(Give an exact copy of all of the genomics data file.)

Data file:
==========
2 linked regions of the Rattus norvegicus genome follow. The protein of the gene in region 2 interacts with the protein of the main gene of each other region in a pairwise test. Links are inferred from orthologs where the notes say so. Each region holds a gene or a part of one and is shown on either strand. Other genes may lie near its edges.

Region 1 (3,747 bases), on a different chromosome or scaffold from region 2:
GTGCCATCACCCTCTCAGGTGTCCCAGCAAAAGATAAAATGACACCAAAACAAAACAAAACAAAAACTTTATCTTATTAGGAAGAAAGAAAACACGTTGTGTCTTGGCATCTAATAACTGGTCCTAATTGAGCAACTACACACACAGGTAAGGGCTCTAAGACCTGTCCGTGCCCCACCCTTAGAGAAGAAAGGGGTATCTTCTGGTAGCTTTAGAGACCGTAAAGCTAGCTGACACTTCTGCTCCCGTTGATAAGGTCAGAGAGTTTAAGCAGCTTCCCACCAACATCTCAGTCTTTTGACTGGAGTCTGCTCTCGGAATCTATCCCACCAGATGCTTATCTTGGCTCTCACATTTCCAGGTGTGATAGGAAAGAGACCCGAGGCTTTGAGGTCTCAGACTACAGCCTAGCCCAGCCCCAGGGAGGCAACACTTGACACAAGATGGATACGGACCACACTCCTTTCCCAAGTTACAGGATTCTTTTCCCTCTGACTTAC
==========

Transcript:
2 linked regions of the Rattus norvegicus genome follow. The protein of the gene in region 2 interacts with the protein of the main gene of each other region in a pairwise test. Links are inferred from orthologs where the notes say so. Each region holds a gene or a part of one and is shown on either strand. Other genes may lie near its edges.

Region 1 (3,747 bases), on a different chromosome or scaffold from region 2:
GTGCCATCACCCTCTCAGGTGTCCCAGCAAAAGATAAAATGACACCAAAACAAAACAAAACAAAAACTTTATCTTATTAGGAAGAAAGAAAACACGTTGTGTCTTGGCATCTAATAACTGGTCCTAATTGAGCAACTACACACACAGGTAAGGGCTCTAAGACCTGTCCGTGCCCCACCCTTAGAGAAGAAAGGGGTATCTTCTGGTAGCTTTAGAGACCGTAAAGCTAGCTGACACTTCTGCTCCCGTTGATAAGGTCAGAGAGTTTAAGCAGCTTCCCACCAACATCTCAGTCTTTTGACTGGAGTCTGCTCTCGGAATCTATCCCACCAGATGCTTATCTTGGCTCTCACATTTCCAGGTGTGATAGGAAAGAGACCCGAGGCTTTGAGGTCTCAGACTACAGCCTAGCCCAGCCCCAGGGAGGCAACACTTGACACAAGATGGATACGGACCACACTCCTTTCCCAAGTTACAGGATTCTTTTCCCTCTGACTTAC